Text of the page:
The overall characteristic was a new emotionalism in contrast to the prevailing ideas of classical restraint. In British art, Romanticism was embraced in new responses to nature in the art of John Constable and J.M.W. Turner. Visionary artist William Blake examined man’s place in the cosmos and his relationship to God as well as exploring new ways of looking at human history. Other significant painters of history subjects were Henry Fuseli, James Barry and John Hamilton Mortimer. Neoclassicism – Art Term. Following the discovery of the Roman ruins of Pompeii and also the publication in 1764 of a highly influential history of ancient art by German scholar Winckelmann, there was an intense flourishing of classicism in art, architecture and design in the eighteenth century.

In Britain it can be seen in the paintings by Sir Joshua Reynolds, Benjamin West and James Barry and in sculpture in the work of John Flaxman, whose illustrations to Homer’s Odyssey particularly reflect this interest. Neoclassicism was also an important influence on architecture, particularly in Scotland (Alexander ‘Greek’ Thomson) but also for example St George’s Hall, Liverpool; Euston Arch (demolished), and the British Museum, in London. Rococo – Art Term. The name comes from French rocaille, rock-work, based on forms of sea shells and corals.

In practice Rococo is a style of short curves, scrolls and counter curves, often elaborated with fantasy. In fine art, Rococo prettiness, gaiety, curvaceousness and sensuality is exemplified in the work of François Boucher, Jean-Honoré Fragonard and Jean-Antoine Watteau and in the sculpture of Clodion. Rococo was brought to Britain by Philip Mercier, who was appointed as principal painter to the Prince and Princess of Wales. Baroque – Art Term. At its height in Rome from around 1630–1680, Baroque is particularly associated with the Catholic Counter-Reformation. Its dynamic movement, bold realism (giving viewers the impression they were witnessing an actual event), and direct emotional appeal were ideally suited to proclaiming the reinvigorated spirit of the Catholic Church. Although originating in Rome, Baroque was influential across Europe. It was also used to depict many non-religious themes and can be seen in portraits, still lifes as well as mythical subjects.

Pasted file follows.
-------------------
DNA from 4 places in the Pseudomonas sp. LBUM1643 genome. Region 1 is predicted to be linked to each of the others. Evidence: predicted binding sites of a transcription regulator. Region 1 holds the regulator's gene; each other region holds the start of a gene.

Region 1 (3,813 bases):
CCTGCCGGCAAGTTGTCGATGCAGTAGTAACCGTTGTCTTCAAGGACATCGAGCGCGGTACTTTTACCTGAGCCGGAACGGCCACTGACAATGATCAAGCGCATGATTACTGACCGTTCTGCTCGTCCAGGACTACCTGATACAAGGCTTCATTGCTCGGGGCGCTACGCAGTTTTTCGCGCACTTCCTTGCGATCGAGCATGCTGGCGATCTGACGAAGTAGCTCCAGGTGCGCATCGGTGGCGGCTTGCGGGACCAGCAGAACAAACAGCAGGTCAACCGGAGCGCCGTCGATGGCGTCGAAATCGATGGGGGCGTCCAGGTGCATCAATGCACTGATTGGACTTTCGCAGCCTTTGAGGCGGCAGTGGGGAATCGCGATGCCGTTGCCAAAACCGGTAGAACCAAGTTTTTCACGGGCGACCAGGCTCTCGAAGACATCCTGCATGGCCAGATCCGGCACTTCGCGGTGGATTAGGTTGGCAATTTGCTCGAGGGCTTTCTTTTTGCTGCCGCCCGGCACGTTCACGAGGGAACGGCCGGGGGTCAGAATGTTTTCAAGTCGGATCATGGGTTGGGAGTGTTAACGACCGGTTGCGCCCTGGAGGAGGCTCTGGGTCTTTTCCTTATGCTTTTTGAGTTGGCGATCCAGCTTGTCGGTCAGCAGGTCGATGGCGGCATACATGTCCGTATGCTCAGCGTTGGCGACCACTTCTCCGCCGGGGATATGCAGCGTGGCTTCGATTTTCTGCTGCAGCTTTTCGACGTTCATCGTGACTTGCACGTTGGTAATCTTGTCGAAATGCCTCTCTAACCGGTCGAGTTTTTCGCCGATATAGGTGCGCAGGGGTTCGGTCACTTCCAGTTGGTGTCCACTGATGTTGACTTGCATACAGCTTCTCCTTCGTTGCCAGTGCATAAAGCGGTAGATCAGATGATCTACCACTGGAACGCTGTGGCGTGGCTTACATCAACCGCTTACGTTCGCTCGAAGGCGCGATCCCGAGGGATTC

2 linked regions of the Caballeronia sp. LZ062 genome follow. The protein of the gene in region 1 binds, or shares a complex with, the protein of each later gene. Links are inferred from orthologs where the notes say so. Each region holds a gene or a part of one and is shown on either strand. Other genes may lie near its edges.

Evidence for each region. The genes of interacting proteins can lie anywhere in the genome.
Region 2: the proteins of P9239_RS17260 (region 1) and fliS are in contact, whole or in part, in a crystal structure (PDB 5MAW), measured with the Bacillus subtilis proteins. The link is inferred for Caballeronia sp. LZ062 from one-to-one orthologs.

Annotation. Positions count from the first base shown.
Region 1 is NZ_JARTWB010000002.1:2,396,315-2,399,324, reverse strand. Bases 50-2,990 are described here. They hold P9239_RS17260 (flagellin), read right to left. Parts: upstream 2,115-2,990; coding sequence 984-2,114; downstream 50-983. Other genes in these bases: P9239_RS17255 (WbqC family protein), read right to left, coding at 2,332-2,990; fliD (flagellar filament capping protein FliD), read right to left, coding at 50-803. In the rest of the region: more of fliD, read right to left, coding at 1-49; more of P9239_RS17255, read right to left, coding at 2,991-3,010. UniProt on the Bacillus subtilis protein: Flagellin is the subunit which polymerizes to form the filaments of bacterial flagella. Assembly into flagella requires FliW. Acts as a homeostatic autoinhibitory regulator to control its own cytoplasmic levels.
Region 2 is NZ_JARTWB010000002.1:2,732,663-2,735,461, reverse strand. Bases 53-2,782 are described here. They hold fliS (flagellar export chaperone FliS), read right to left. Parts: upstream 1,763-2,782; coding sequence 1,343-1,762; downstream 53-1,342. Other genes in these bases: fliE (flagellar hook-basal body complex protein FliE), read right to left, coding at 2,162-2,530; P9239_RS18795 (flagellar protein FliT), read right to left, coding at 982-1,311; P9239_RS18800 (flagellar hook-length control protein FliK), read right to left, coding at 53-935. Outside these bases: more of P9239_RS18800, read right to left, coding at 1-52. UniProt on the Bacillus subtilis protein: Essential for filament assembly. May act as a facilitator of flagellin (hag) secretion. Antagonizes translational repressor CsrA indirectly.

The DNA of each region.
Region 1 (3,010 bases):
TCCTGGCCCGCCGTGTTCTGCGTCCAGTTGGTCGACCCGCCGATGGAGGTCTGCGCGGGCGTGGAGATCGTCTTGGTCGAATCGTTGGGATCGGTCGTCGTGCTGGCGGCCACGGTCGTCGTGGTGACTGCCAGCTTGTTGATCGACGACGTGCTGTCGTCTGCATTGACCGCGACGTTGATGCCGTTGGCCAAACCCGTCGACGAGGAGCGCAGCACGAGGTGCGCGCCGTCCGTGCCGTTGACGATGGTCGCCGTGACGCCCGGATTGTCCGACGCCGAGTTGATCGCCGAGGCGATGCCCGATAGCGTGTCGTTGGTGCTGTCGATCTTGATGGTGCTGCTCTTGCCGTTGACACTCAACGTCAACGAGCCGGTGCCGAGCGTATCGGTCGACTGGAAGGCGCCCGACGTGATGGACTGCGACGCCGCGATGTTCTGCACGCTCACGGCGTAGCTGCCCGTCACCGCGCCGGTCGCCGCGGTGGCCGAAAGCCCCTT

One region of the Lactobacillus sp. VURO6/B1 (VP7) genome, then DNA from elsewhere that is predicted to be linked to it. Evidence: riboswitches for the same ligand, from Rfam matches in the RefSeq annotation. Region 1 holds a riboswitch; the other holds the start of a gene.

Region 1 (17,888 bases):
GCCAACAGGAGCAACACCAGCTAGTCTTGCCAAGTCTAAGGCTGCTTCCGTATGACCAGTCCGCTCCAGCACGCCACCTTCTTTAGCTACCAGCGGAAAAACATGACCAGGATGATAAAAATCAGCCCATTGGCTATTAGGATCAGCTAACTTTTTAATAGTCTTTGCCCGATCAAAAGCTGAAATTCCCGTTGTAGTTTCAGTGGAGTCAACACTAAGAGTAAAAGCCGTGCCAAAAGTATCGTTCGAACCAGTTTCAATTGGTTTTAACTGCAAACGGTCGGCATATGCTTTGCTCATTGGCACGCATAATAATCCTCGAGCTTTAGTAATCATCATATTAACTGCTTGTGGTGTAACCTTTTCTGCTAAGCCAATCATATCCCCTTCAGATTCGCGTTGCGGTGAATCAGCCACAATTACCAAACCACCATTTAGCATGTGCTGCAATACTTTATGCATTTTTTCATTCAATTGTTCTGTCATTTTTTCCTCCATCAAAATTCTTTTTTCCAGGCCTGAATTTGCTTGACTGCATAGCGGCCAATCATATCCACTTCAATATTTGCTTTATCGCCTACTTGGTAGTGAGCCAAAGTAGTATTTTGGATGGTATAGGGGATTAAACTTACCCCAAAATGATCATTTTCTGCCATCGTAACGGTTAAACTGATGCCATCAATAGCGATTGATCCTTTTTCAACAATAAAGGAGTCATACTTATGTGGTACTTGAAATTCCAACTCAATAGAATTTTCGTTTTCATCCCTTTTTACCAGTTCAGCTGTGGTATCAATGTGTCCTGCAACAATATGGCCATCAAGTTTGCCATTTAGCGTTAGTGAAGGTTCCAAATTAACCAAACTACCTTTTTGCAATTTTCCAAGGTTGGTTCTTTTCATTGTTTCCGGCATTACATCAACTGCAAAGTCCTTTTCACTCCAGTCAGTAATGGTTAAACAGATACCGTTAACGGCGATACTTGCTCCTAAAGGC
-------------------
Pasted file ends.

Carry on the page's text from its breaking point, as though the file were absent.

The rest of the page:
Greatest exponents include sculptor and architect Bernini in Rome; and in northern Europe, Sir Peter Paul Rubens, whose ceiling decorations commissioned by Charles I (Stuart) for the Banqueting Hall in London are still in place. Rubens’s great pupil Sir Anthony Van Dyck also worked in a Baroque style in Britain, and was Charles’s court painter from 1632 until his death in 1641. Mannerist – Art Term. Mannerism is the name given to the style followers of Raphael and Michelangelo from around 1520–1600. Mannerist artists were influenced by, but also reacted to, the work of the Renaissance masters. Rather than adopting the harmonious ideals associated with Raphael and Michelangelo, they went a step further to create highly artificial compositions which showed off their techniques and skills in manipulating compositional elements to create a sense of sophisticated elegance.

Mannerism spread all over Europe, and in Britain the elegant artificiality of Elizabethan court painting can be seen as an echo of it. Renaissance – Art Term. The Renaissance reached its peak (known as the High Renaissance) in the short period from about 1500–1530 in the work of Michelangelo, Leonardo and Raphael. The Renaissance style then underwent a myriad of successive transformations in Mannerism, Baroque, Rococo, neoclassicism, and the Romantic movement. Grand manner – Art Term. The term grand manner was given currency by Sir Joshua Reynolds and extensively discussed in his Discourses on Art – fifteen lectures delivered to students at Royal Academy between 1769 and 1790. Reynolds argued that painters should not slavishly copy nature but seek a generalised and ideal form.

This ‘gives what is called the grand style to invention, to composition, to expression, and even to colouring and drapery’ (Fourth Discourse). History painting – Art Term. Symbolism – Art Term. Narrative – Art Term. A narrative is simply a story. Narrative art is art that tells a story. Much of Western art until the twentieth century has been narrative, depicting stories from religion, myth and legend, history and literature (see history painting). Audiences were assumed to be familiar with the stories in question. From about the seventeenth century genre painting showed scenes and narratives of everyday life. In the Victorian age, narrative painting of everyday life subjects became hugely popular and is often considered as a category in itself (i.e.

Allegory – Art Term.